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Safe Trip Abroad: Taking Precautions

Staying Safe

Part Two: Taking Precautions

Taken from public domain information in - Department of State Publication 10110, Bureau of Consular Affairs - revised 9/93

Millions of U.S. citizens travel abroad each year and use their U.S. passport. When you travel abroad, the odds are in your favor that you will have a safe and incident free trip. Even if you do come into difficulty abroad, the odds are still in your favor that you will not be a victim of crime or violence.


Use the same common sense traveling overseas that you would at home. Be especially cautious in, or avoid areas where you are likely to be victimized. These include crowded subways, train stations, elevators, tourist sites, market places, festivals and marginal areas of cities.

Don't use shortcuts, narrow alleys or poorly-lit streets. Try not to travel alone at night.

Avoid public demonstrations and other civil disturbances.

Keep a low profile and avoid loud conversations or arguments. Do not discuss travel plans or other personal matters with strangers.

To avoid scam artists, beware of strangers who approach you, offering bargains or to be your guide.

Beware of pickpockets. They often have an accomplice who will:

  • jostle you
  • ask you for directions or the time
  • point to something spilled on your clothing
  • or distract you by creating a disturbance.

A child or even a woman carrying a baby can be a pickpocket. Beware of groups of vagrant children

Wear the shoulder strap of your bag across your chest and walk with the bag away from the curb to avoid drive-by purse snatchers.

Try to seem purposeful when you move about.

Even when you are lost,act as if you know where you are going. When possible, ask directions only from individuals in authority.

Know how to use a pay telephone and have the proper change or token on hand.

Learn a few phrases in the local language so you can signal your need for help, the police, or a doctor.

Make note of emergency telephone numbers you may need: police, fire, your hotel, and the nearest U.S. embassy or consulate.

If confronted by superior force, don't fight attackers -- give up valuables.


Keep your hotel door locked at all times. Meet visitors in the lobby.

Do not leave money and other valuables in your hotel room while you are out. Use the hotel safe.

Let someone know when you expect to return, especially if out late at night.

If you are alone, do not get on an elevator if there is a suspicious-looking person inside.

Read the fire safety instructions in your hotel rooms. Know how to report a fire. Be sure you know where the nearest fire exit and an alternate are. Count the doors between your room and the nearest exit -- this could be life-saver if you have to crawl through a smoke-filled corridor.


In countries where there is a pattern of tourists being targeted by criminals on public transport, this information is mentioned in Consular Information Sheets.

Taxis: Only take taxis clearly identified with official markings. Beware of irregular cabs.

Trains: Well organized, systematic robbery of passengers on trains along popular tourists routes is a serious problem. It is more common at night and especially on overnight trains.

If you see your way blocked by someone and another person is pressing you from behind, move away. this can happen in the corridor of the train or on the platform or station.

Do not accept food or drink from strangers. Criminals have been known to drug passengers by offering them food or drink. Criminals may also spray sleeping gas in train compartments.

Where possible, lock you compartment. If it cannot be locked securely, take turns with your traveling companions sleeping in shifts. If that is not possible, stay awake. If you must sleep unprotected, tie down your luggage, strap your valuables to you and sleep on top of them as much as possible.

Do not be afraid to alert authorities if you feel threatened in any way. Extra police are often assigned to ride trains on routes where crime is a serious problem.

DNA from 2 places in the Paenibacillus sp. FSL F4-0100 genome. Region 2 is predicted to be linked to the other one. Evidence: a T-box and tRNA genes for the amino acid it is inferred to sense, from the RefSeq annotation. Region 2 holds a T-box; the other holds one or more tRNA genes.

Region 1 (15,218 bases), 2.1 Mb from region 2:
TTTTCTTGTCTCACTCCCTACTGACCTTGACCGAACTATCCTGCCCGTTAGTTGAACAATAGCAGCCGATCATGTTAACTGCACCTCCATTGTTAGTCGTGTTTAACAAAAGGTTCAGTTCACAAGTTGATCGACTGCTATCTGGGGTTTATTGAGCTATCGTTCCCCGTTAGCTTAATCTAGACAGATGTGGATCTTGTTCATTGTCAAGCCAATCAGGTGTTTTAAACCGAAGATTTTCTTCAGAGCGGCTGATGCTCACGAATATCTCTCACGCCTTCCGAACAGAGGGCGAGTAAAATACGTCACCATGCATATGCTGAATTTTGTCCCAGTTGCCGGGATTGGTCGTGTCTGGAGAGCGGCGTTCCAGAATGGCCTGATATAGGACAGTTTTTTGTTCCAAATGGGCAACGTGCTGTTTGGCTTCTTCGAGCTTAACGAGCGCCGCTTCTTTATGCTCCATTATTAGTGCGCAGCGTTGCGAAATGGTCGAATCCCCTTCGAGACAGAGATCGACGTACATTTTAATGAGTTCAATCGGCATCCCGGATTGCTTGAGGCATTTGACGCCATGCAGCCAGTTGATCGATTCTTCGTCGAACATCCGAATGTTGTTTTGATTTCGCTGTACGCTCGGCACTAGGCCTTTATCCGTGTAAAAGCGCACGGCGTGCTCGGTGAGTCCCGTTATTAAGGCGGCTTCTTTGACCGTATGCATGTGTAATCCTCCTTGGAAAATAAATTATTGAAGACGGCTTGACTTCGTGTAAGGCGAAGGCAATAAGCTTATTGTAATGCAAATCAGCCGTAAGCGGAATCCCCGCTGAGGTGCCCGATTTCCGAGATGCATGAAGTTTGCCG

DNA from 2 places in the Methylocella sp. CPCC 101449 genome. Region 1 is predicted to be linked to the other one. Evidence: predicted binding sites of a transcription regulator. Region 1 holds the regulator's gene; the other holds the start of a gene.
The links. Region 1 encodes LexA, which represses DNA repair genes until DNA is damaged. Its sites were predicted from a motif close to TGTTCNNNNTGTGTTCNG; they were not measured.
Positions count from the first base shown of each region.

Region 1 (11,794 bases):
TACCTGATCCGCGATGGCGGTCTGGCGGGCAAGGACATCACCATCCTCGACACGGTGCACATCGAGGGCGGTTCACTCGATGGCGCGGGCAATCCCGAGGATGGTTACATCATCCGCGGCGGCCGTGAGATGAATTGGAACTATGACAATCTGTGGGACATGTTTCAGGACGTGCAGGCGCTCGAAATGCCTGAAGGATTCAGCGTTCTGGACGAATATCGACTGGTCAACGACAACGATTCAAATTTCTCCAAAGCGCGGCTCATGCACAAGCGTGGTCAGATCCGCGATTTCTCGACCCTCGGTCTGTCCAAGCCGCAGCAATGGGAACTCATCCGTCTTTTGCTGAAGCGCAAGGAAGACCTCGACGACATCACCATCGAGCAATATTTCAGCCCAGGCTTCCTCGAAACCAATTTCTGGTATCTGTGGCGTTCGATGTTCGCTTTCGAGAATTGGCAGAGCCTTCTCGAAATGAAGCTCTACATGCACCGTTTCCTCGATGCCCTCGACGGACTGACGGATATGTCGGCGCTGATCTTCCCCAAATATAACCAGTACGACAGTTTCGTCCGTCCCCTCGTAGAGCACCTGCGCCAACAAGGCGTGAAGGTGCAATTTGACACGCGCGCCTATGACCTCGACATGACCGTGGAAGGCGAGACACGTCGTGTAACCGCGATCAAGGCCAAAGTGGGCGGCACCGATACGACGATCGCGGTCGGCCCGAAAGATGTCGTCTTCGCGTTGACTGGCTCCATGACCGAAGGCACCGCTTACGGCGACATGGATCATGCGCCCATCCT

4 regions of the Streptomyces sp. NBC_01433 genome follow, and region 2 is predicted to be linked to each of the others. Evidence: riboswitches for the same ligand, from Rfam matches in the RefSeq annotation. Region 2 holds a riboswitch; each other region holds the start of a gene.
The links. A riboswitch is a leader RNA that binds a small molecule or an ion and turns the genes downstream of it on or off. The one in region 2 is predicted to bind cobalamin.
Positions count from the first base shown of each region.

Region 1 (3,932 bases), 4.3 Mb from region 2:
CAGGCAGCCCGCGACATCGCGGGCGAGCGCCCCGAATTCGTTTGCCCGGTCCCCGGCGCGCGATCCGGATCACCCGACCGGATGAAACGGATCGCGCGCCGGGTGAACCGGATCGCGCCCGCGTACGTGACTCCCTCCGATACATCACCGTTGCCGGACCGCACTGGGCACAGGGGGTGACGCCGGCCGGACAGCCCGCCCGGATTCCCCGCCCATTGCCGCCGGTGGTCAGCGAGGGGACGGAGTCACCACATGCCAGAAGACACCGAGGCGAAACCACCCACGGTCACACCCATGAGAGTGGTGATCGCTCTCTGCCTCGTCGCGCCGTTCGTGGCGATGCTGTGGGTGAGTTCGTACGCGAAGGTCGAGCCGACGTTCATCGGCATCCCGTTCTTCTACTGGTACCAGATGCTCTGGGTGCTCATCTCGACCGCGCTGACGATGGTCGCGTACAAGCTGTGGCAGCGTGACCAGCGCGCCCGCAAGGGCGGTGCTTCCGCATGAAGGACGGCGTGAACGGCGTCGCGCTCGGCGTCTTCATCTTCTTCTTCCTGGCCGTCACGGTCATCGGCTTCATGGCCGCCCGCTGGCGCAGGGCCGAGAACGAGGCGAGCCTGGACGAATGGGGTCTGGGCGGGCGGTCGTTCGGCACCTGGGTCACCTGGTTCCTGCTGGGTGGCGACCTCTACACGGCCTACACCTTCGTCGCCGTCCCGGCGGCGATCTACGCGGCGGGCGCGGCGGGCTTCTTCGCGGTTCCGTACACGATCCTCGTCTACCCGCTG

Buses: The same type of criminal activity found on trains can be found on public buses on popular tourist routs. For example, tourists have been drugged and robbed while sleeping on buses or in bus stations. In some countries whole bus loads of passengers have been held up and robbed by gangs of bandits.


When you rent a car, don't go for the exotic; choose a type commonly available locally. Where possible, ask that markings that identify it as a rental car be removed. Make certain it is in good repair. If available, choose a car with universal door locks and power windows, features that give the driver better control of access to the car.

An air conditioner, when available, is also a safety feature, allowing you to drive with windows closed. Thieves can and do snatch purses through open windows of moving cars.

Keep car doors locked at all times. Wear seat belts.

As much as possible, avoid driving at night.

Don't leave valuables in the car. If you must carry things with you, keep them out of sight in the trunk.

Don't park you car on the street overnight. If the hotel or municipality does not have a parking garage or other secure area, select a well-lit area.

Never pick up hitchhikers.

Don't get out of the car if there are suspicious individuals nearby. Drive away.


In many places frequented by tourists, including areas of southern Europe, victimization of motorists has been refined to an art. Where it is a problem, U.S. embassies are aware of it and consular officers try to work with local authorities to warn the public bout the dangers. In some locations, these efforts at public awareness have paid off, reducing the frequency of incidents. Ask your rental car agency for advice on avoiding robbery. Where it is a problem, they are well aware of it and should tell you how best to protect yourself.

Carjackers and thieves operate at gas stations, parking lots, in city traffic, and along the highway. Be suspicious of anyone who hails you or tries to get your attention when you are in or near your car.

Criminals use ingenious ploys. They may masquerade as good Samaritans, offering help for tires that they claim are flat or that they have made flat. Or they may flag down a motorist, ask for assistance, and then steal the rescuer's luggage or car. Usually they work in groups, one person carrying on the pretense while the others rob you.

Other criminals get your attention with abuse, either trying to drive you off the road, or causing an ■accident■ by rear-ending you or creating a 'fender bende'r.

In some urban areas, thieves don't waste time on ploys, they simply smash car windows at traffic lights, grab your valuables or your car and get away. In cities around the world, 'defensive driving' has come to mean more than avoiding auto accidents; it means keeping an eye out for potentially criminal pedestrians, cyclists, and scooter riders.